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For the benefit of headline-seeking celebrities everywhere, it's time we add an addendum to the phrase, "All press is good press."

In recent months, thanks to the likes of Fantasia Barrino and Tyler Perry, suicide and molestation — two issues largely unaddressed in the black community — have been brought to the forefront. Of course, Barrino and Perry didn't let the media into their personal lives solely for the sake of awareness; both of them discussed their problems in conjunction with the promotion of their latest projects.


Despite this, one could argue that at least the issues they've lent their names to may prompt an overdue public dialogue. I was initially inclined to agree, but after watching the breakdown of a fallen boy-band member over his alleged molestation, it's become clear that some stars who open up to the media about their troubled pasts can do more harm than good.

Raz-B, a former member of the black boy band B2K, has launched an Internet tirade against the men he feels wronged him. Raz, born De'Mario Thornton, first leveled allegations of molestation against his ex-manager and cousin, Chris Stokes, on Christmas Eve in 2007 by way of a YouTube video. In it, he claimed that he and his brother Ricardo Thorton were inappropriately touched and molested by Stokes.

Stokes quickly dismissed the claims, saying that they were "vehemently false and hold no merit." Raz-B lent credence to Stokes' denial when he apologized in a retraction video he posted just two days after his original video went viral. Nearly three years later, Raz-B is back with a vengeance and directing his anger at an ever growing number of targets.

Citing as inspiration Perry's revealing Oprah Winfrey interview, in which he discussed the sexual and physical abuse he endured as a child, Raz-B has now backtracked on his original backtracking. Now he says that while Stokes did indeed touch him inappropriately, it was actor-singer Marques Houston who had sex with him without protection. Houston has vehemently denied these allegations and has since filed a restraining order against Raz-B, citing "emotional distress."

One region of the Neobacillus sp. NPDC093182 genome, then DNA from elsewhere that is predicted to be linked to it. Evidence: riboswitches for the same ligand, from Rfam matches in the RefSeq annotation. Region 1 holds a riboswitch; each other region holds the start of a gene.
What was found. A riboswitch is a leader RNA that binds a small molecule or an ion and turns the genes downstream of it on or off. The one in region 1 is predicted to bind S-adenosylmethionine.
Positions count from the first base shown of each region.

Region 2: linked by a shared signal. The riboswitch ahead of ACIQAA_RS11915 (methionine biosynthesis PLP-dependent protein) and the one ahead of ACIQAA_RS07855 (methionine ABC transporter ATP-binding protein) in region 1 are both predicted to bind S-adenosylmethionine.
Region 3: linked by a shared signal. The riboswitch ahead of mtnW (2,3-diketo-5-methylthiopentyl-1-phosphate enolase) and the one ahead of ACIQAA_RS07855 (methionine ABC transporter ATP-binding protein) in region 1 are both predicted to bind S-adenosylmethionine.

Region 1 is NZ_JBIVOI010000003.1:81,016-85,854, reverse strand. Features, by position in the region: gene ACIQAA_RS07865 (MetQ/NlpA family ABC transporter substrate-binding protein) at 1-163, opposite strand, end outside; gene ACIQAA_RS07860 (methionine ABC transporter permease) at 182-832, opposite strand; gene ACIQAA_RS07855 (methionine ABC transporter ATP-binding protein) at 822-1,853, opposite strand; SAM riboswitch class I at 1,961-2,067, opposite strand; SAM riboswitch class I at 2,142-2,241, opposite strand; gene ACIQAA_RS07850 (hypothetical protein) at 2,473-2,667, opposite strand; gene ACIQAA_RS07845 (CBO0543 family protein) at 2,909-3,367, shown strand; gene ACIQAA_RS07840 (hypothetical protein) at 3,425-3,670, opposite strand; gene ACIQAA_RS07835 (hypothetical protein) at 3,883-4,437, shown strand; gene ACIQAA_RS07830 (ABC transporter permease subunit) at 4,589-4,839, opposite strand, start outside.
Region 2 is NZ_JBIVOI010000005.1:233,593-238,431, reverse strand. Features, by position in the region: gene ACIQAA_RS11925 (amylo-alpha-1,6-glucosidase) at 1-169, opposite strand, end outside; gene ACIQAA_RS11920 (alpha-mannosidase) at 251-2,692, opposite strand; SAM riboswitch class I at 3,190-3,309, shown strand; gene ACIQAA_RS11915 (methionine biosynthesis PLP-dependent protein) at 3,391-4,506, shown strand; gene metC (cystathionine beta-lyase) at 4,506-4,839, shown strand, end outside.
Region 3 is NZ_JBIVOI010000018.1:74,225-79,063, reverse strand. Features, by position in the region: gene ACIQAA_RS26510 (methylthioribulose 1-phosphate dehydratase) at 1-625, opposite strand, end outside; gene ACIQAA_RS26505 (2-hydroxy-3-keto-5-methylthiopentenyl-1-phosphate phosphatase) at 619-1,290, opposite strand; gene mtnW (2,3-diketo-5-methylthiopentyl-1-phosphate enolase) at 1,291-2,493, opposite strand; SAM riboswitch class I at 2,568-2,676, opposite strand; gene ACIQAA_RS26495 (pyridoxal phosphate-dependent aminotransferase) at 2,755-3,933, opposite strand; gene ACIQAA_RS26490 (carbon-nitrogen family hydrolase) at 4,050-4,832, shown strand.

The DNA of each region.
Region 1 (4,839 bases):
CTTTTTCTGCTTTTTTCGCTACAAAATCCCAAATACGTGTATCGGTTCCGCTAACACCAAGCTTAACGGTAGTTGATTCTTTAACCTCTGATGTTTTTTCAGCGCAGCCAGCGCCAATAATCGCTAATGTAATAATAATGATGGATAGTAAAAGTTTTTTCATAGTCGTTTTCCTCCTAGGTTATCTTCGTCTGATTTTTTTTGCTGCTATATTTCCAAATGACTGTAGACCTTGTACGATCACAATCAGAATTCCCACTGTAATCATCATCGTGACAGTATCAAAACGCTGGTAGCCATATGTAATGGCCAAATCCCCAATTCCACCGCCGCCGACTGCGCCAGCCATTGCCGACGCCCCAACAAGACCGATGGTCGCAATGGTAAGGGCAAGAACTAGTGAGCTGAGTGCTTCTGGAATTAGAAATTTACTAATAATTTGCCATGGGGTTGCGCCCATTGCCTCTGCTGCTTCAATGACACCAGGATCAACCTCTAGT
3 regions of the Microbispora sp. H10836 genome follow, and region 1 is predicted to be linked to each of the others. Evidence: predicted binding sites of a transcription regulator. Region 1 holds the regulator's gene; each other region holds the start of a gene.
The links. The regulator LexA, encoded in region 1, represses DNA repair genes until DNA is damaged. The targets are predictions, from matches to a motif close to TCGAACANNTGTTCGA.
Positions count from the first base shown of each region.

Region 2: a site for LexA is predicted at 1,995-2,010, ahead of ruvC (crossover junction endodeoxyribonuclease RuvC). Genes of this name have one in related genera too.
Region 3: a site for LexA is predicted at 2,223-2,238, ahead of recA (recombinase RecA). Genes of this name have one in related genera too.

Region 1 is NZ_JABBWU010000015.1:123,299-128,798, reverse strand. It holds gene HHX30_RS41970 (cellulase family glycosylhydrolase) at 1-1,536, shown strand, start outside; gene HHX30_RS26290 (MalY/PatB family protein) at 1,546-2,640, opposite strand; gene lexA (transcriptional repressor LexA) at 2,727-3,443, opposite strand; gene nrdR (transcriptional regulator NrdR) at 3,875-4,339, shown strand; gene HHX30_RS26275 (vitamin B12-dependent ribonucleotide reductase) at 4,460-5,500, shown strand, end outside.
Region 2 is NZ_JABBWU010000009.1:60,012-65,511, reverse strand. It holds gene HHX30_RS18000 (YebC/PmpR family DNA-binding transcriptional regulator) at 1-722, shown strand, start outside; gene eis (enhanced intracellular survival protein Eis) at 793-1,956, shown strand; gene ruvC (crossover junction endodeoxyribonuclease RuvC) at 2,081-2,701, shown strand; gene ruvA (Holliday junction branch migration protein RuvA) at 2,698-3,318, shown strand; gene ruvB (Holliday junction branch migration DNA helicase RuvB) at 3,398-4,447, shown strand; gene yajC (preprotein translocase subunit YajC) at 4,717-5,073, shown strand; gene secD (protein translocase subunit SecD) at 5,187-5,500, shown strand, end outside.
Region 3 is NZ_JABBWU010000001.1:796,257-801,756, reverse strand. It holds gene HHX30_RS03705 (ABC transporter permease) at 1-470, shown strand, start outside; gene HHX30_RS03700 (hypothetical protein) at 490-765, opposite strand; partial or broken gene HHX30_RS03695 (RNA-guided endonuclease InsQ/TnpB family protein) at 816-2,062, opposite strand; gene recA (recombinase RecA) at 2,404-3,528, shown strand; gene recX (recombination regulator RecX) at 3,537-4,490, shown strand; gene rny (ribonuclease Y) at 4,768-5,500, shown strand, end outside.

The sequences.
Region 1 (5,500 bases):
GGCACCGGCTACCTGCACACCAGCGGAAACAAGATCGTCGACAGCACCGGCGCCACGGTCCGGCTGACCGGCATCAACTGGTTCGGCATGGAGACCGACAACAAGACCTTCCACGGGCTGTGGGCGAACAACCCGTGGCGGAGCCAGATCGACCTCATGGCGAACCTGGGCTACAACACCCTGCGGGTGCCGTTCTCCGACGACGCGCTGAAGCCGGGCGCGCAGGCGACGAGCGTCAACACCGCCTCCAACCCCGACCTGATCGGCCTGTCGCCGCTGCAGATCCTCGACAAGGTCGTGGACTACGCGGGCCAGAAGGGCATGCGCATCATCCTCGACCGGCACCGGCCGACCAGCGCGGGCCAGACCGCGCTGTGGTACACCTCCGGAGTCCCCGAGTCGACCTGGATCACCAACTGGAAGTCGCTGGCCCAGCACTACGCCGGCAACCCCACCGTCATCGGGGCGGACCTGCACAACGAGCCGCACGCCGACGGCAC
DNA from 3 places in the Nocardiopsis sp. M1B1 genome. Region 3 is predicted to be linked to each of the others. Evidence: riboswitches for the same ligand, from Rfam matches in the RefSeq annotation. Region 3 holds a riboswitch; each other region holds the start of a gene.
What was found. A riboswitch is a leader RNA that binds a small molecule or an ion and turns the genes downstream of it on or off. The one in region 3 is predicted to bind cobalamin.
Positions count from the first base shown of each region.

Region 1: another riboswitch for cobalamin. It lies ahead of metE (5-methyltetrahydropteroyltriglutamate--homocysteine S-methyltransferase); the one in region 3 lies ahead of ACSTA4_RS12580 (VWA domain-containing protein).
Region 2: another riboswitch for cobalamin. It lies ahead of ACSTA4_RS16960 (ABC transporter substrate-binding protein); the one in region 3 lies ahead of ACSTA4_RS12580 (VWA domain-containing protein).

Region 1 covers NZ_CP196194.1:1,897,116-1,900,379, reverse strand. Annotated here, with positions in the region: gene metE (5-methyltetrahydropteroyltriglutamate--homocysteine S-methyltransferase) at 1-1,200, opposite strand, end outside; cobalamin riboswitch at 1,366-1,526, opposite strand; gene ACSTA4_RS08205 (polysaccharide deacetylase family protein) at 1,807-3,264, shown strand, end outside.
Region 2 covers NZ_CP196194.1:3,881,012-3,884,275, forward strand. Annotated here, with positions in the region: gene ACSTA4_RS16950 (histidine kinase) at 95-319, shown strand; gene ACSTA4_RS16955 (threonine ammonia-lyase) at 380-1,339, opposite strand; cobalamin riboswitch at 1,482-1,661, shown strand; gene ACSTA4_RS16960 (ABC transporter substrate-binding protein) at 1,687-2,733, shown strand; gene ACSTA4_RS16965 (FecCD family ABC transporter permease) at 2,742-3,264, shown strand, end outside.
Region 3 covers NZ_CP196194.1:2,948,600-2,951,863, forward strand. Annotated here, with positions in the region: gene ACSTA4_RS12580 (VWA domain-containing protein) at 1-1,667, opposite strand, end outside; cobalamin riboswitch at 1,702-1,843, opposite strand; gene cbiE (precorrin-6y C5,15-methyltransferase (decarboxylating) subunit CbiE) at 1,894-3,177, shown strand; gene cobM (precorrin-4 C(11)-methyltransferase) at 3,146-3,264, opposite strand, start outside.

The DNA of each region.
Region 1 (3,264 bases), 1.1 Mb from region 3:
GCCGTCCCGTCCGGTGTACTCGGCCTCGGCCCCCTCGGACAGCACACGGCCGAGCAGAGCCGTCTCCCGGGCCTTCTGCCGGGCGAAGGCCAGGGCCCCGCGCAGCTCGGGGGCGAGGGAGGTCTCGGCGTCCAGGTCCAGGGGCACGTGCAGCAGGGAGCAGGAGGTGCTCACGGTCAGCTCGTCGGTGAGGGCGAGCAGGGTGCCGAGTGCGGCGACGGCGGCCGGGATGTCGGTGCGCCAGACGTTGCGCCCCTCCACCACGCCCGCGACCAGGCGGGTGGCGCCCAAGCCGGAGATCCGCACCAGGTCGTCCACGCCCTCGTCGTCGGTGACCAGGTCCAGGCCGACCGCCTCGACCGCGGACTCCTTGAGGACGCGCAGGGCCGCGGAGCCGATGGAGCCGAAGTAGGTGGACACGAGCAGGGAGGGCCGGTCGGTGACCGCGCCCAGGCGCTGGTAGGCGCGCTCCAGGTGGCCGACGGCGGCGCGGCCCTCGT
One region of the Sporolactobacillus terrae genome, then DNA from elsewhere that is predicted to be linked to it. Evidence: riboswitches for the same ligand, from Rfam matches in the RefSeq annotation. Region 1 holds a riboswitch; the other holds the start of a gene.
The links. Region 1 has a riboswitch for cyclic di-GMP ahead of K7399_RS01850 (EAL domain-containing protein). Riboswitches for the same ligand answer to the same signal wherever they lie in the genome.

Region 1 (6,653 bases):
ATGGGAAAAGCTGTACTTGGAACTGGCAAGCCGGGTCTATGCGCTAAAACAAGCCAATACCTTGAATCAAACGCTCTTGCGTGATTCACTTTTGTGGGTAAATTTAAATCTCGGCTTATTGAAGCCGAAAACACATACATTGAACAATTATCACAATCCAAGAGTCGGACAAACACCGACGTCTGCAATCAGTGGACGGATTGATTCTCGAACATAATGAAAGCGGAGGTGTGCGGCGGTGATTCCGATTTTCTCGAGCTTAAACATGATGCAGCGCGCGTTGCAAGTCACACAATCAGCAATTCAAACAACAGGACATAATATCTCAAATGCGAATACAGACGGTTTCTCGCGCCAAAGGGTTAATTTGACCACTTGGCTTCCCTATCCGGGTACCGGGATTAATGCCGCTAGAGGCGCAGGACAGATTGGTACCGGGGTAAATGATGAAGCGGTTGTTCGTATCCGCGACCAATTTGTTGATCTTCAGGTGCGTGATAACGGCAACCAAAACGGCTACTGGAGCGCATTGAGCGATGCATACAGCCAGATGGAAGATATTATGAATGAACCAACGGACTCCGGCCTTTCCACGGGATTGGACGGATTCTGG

Former bandmate Omarion, the group's breakout star, still aligns himself with Stokes and Houston and has also dismissed Raz-B as someone seeking money and attention.

In an effort to validate his stories, he's released several videos of his recorded conversations with everyone from Houston's sister to Quindon Tarver, a former label mate who previously shared his own allegations of molestation at the hands of Stokes in a 2008 interview with Vibe magazine. Many of these conversations were recorded and released without consent, drawing the ire of various unwilling participants in Raz-B's viral campaign.


Despite my own sneaking suspicions, it is not my place to state whether or not Raz-B's accusations are true. I do, however, have a problem with Raz-B's methodology.

Days ago, Raz-B released another video — this time of him holding a conversation with Ray-J. In the video, Raz continues the celebrity-patented pattern of mixing serious discussions with topics pertaining to his career. In previous videos, Raz-B has mentioned movies and new singles. In the latest, he seeks R&B singer and VH1 "celebreality" star Ray J's advice on how to salvage his career. Ray J suggests a reality show — because we don't already have enough of those.


Raz-B can talk iTunes, TV-show ideas and serious allegations of molestion in his videos, but he won't discuss legal action or psychological treatment. In an interview with Vibe.com, Raz-B dismissed the court as a "demonic" system, which is why he hasn't taken Houston and Stokes to task in court. And when asked if he's sought the aid of a psychologist, Raz-B said, "The only help that I will ever need is Jesus Christ."

What a pity that so few realize that God loves us so much that he gave us therapists and medicine.


Even more damaging than Raz-B's responses to questions about seeking legal or medical help for his problems is his insistence on linking pedophilia and homosexuality. When asked (irresponsibly) if Houston was "a gay man with a problem," Raz told Vibe: "I don't know Marques like that to say. But any person trying to mess with kids and have sex like that … that's gay to me, homie." No, that's pedophilia, and the last thing gay men need is another nitwit equating the two in front of a world full of other nitwits.

I want to feel sympathy for Raz-B because no matter what the truth is about what happened to him years ago, this is a person in pain. However, by discussing molestation in the context of trite stereotypes of perversion and choosing reality TV instead of therapy as a path to emotional recovery, Raz is doing little to elevate the conversation about molestation above the surface. And although he says he's doing all of this to help other people, his antics have turned an issue of severity into one of spectacle — only to his benefit.


Michael Arceneaux is a Houston-bred, Howard-educated writer currently based in Los Angeles. You can read more of his work on his site. Follow him on Twitter.

Michael Arceneaux hails from Houston, lives in Harlem and praises Beyoncé’s name wherever he goes. Follow him on Twitter.

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